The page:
Jeanne Loring, director of the Center for Regenerative Medicine at the Scripps Research Institute, made the remark in a recent piece on "Nature Reports: Stem Cells."
Loring wrote about the history behind the challenge to the patents and her motivation. The piece also carries remarks from WARF.
Here are a couple of excerpts:
"We were surprised when WARF responded (to the challenge) with a press release saying, correctly, that I and the other scientists also have patents. This isn't relevant to the validity of the WARF patents, and seems to be an attempt to undermine our credibility. Our patents, like (Jamie) Thomson's, are assigned to companies or to our universities, and we have little control over how they are enforced. We are not challenging Thomson; we're challenging the patent owner, WARF."Loring continued:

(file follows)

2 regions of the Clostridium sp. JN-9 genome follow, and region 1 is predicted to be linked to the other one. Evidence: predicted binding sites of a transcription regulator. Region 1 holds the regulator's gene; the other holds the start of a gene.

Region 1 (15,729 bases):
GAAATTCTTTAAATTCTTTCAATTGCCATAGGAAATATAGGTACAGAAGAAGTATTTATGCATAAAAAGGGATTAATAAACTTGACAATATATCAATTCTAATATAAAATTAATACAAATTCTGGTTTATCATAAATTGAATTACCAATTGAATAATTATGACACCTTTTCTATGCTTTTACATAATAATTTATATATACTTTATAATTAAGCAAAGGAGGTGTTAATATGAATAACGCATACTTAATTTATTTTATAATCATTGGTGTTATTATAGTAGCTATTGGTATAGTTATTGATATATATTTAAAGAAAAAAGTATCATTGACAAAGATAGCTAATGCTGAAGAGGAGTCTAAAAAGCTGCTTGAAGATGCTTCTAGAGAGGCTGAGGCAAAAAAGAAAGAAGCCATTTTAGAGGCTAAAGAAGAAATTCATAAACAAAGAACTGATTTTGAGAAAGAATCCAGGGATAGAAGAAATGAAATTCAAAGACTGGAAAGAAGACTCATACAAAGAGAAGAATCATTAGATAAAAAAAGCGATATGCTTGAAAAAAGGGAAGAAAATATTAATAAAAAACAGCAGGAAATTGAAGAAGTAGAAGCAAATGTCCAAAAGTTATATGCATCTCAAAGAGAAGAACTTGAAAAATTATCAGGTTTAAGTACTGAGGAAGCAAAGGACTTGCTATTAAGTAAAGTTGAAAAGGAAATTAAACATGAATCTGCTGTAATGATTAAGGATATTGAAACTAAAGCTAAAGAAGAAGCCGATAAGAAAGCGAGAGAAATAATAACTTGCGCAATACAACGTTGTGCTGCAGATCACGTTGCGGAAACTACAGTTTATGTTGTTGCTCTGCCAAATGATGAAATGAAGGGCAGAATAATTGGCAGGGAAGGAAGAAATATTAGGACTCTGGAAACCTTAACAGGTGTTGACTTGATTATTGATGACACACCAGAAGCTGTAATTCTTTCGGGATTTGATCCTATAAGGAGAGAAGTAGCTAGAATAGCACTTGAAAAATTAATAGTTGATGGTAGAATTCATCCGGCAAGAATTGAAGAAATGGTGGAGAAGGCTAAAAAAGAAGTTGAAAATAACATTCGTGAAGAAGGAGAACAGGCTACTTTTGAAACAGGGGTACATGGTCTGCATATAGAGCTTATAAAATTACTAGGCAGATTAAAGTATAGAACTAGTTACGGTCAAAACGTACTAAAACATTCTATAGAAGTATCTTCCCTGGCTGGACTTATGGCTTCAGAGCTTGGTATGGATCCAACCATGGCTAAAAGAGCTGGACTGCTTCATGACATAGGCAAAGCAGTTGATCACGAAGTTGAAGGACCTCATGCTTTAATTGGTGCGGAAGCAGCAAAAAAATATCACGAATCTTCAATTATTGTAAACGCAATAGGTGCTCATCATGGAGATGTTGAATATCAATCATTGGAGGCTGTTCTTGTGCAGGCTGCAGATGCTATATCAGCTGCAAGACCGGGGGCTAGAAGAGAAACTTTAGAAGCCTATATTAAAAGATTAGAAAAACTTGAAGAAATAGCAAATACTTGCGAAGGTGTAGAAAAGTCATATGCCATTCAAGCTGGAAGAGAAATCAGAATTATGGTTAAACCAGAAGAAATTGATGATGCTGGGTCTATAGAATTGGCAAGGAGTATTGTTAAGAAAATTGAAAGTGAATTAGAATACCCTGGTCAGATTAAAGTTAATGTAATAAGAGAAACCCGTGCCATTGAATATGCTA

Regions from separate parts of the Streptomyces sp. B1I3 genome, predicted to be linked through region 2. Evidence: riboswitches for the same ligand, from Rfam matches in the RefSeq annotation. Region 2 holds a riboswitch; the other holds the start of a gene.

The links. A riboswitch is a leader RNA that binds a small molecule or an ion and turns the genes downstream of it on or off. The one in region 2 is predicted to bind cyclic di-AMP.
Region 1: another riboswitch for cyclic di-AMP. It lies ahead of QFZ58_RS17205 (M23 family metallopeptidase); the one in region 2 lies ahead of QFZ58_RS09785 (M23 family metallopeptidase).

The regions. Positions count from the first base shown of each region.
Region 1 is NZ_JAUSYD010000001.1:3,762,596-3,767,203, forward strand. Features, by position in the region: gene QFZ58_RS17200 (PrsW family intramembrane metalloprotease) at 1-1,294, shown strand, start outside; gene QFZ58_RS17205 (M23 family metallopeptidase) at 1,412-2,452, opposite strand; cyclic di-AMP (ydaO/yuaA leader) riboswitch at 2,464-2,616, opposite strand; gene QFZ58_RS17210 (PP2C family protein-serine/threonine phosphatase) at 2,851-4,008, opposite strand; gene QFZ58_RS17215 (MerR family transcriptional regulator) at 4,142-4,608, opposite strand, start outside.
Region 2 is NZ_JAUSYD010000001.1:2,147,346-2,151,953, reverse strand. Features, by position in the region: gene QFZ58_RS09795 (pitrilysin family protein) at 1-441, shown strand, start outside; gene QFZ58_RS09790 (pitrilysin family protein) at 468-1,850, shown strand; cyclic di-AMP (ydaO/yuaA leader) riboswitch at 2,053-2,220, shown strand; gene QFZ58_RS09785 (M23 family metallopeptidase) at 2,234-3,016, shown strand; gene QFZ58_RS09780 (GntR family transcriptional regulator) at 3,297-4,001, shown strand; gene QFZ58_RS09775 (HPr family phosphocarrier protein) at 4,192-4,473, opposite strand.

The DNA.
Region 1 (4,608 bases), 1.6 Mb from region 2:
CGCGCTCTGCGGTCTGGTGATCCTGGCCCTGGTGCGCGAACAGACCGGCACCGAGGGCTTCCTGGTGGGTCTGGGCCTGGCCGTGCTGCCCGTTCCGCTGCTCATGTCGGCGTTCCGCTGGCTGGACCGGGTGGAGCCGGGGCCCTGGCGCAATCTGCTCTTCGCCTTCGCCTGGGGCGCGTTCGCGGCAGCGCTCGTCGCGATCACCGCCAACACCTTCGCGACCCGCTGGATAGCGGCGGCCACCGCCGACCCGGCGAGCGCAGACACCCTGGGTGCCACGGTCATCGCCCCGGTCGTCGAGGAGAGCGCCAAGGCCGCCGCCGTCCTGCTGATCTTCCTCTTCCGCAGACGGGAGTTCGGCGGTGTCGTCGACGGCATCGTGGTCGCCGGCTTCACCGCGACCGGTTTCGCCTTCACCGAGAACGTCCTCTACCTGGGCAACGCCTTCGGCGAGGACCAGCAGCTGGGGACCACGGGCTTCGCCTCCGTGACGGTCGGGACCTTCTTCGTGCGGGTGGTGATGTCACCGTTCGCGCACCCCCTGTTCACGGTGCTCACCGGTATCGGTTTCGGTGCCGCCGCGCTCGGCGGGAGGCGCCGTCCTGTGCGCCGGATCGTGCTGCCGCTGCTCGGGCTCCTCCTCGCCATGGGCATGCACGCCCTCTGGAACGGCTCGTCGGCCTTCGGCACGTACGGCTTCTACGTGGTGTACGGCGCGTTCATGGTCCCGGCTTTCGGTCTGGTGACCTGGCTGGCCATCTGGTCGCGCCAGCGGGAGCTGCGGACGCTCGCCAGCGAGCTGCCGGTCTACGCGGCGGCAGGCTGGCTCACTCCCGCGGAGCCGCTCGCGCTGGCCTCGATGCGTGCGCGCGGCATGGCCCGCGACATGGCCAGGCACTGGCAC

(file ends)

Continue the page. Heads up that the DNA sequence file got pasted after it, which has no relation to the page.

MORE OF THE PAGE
"I do not get paid for our work on this challenge. I did not set out to become an expert in patent law, and it is still very much outside my comfort zone. I'd rather be spending my time learning more about the molecular interactions that make human ES cells pluripotent. But the spirit of scientific inquiry often requires us to venture beyond our areas of expertise, and I think that scientists have an obligation not only to perform research but to make sure that our research can benefit the society that supports it."Sphere: Related Content